Tanzania’s extensive and porous international borders have been a challenge for the country’s territorial integrity, as it has been exploited by smugglers and used as a transit hub for human trafficking and smuggling. The northern and north-western borders are known entry points for the smuggling of people, with hundreds of unmanned entry points and informal ports along the Indian Ocean coastline used to ferry individuals from Somalia through Mombasa. Tanzania is also an important regional hub for illegally trafficked products, and corrupt practices by border officials facilitate organized criminal activity. The ongoing violent attacks in Mozambique linked to Islamic extremism are creating cross-border tensions and instability for Tanzania, posing a risk of violence due to the increased risk of extremist groups taking control of key trafficking routes and transport hubs to make money from the illicit economy. Additionally, Tanzania also serves as a transit country for ISIS-associated militants communicating between ISIS affiliates in northern Mozambique and eastern DRC.
Tanzania is considered a country at risk of money laundering and terrorism financing, with considerable capacity barriers hindering its policies’ effectiveness. Despite some progress made, the absence of reports produced by the Financial Intelligence Unit has resulted in a lack of information for authorities in preventing investigations, and enacting prosecution procedures and supervisory bodies. Law enforcement agencies rely on other sources of information to run investigations and spot money laundering incidents. In general, Tanzania has not made sufficient progress in several key areas, including civil asset forfeiture and the execution of mutual legal assistance requests. Although Tanzania has a high-level legal infrastructure and authorities available, anti-money laundering efforts are often used as an excuse to target the government’s political foes.
Due to the lingering effect of COVID-19 on the economic sector, Tanzania secured an IMF concession loan for the social-economic response and recovery plan to address priority sectors that had been adversely affected by the pandemic, such as health, tourism, water, education and social protection. However, the economic hardship imposed by the pandemic appears to have fueled the numbers of people engaging in organized crime, such as poaching and trafficking illicit drugs, among others, as a means of income generation. While the poverty rate in Tanzania has decreased, the absolute number of citizens living in poverty increased because of population growth. The size of the informal economy in Tanzania is estimated at more than a half of the country’s GDP and comprises an array of sectors, including the mining and agricultural sectors, among others.
The Tanzanian government has taken steps to increase protection and support for victims and witnesses associated with organized crimes. In 2021, the government pardoned convicted smuggled individuals who were serving sentences for sneaking into the country without legal documents en route to South Africa. However, victim and witness support in Tanzania is still poor, especially regarding victims of human trafficking, with no government-operated domestic shelters. Also, protection mechanisms for smuggled individuals remain inadequate, increasing their vulnerability to trafficking.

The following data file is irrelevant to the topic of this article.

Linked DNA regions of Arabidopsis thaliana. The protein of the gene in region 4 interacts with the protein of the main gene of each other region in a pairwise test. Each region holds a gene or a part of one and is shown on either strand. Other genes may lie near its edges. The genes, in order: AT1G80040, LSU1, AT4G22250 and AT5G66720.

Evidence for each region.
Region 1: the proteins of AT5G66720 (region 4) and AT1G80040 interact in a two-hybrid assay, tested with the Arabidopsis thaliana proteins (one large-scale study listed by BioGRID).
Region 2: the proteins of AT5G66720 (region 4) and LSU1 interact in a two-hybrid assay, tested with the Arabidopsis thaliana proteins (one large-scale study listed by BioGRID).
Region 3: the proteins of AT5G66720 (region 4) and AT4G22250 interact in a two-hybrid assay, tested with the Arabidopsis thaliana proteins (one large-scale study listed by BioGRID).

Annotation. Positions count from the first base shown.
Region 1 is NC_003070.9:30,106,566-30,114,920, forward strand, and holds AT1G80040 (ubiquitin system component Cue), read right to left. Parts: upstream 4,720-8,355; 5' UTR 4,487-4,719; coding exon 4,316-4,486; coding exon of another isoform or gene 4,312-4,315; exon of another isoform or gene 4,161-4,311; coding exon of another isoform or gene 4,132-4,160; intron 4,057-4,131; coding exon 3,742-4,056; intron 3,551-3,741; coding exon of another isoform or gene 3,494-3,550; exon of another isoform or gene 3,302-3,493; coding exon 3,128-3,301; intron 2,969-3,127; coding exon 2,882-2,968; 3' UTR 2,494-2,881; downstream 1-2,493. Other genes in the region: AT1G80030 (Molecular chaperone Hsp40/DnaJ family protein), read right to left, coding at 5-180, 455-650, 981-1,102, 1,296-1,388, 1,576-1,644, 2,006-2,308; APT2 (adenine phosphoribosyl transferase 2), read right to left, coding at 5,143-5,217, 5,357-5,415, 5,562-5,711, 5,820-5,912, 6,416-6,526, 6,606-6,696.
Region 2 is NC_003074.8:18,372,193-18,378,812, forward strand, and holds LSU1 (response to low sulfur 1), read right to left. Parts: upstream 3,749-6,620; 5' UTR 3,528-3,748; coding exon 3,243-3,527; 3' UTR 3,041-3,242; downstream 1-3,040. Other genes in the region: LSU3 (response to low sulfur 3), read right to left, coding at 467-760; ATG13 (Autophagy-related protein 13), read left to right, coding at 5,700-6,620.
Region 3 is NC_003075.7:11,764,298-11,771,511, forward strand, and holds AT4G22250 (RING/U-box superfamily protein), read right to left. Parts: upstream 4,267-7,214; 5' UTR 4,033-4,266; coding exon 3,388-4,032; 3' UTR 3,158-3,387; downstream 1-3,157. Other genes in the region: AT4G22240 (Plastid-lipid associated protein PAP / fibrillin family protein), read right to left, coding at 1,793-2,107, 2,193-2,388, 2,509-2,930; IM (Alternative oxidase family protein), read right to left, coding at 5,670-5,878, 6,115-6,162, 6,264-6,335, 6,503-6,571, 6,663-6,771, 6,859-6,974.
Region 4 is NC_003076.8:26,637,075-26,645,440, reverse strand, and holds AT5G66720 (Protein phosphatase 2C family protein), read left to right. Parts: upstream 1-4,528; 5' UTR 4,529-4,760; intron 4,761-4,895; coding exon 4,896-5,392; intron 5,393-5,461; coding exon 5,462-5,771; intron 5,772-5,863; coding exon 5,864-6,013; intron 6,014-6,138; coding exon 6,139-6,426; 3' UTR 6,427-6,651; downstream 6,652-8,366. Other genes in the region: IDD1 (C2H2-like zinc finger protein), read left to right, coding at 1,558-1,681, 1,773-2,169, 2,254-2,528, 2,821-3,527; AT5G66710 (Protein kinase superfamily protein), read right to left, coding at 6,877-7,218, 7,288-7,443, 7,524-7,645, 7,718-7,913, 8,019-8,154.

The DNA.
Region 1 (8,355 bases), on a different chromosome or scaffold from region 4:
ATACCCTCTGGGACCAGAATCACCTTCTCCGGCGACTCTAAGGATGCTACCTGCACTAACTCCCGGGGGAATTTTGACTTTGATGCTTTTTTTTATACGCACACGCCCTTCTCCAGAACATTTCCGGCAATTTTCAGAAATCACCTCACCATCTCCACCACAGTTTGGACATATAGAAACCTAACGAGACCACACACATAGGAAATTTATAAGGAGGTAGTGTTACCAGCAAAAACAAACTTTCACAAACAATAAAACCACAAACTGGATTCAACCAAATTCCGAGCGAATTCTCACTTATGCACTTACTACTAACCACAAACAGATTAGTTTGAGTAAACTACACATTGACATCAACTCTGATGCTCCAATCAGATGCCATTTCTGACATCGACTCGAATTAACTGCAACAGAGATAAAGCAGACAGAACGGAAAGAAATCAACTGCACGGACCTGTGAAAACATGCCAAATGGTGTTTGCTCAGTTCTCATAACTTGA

The government has been raising awareness among consumers about the effect of counterfeit goods, but the inadequate provision of staff in many regions is a challenge to prevention efforts. In general, harm reduction programmes for drug users are implemented solely by civil society groups, including international and local NGOs. The government has introduced whistleblower legislation to facilitate reporting of organized crimes, but the programme has not been fully implemented, deterring some victims from testifying in court. The government has not made effective efforts to investigate and prosecute illegal labour recruitment companies that operate in the country, to prevent and counter the demand for men, women and children trafficked for the purpose of forced labour and sexual exploitation.
The new administration in Tanzania has promised to promote freedom of speech and media development by lifting bans on previously restricted newspapers. Despite these positive steps, challenges remain for journalists, including the arrest of cartoonists for publishing critical content about the president. Two newspapers were temporarily banned for publishing information that went against the government’s narrative, showing that civil society space in Tanzania remains constrained. Tanzanian journalists are, nonetheless, playing a prominent role in covering and reporting organized crime incidents, which is helping to bring positive attention to law enforcement agencies, and aid criminal investigations. In Tanzania, civil society groups are operating in a harsh environment, and NGOs are working on issues related to organized crime and harm reduction programmes. These organizations are running support services and shelters for victims of human trafficking, which the government has not provided.
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The criminal markets score is represented by the pyramid base size and the criminal actors score is represented by the pyramid height, on a scale ranging from 1 to 10. The resilience score is represented by the panel height, which can be identified by the side of the panel.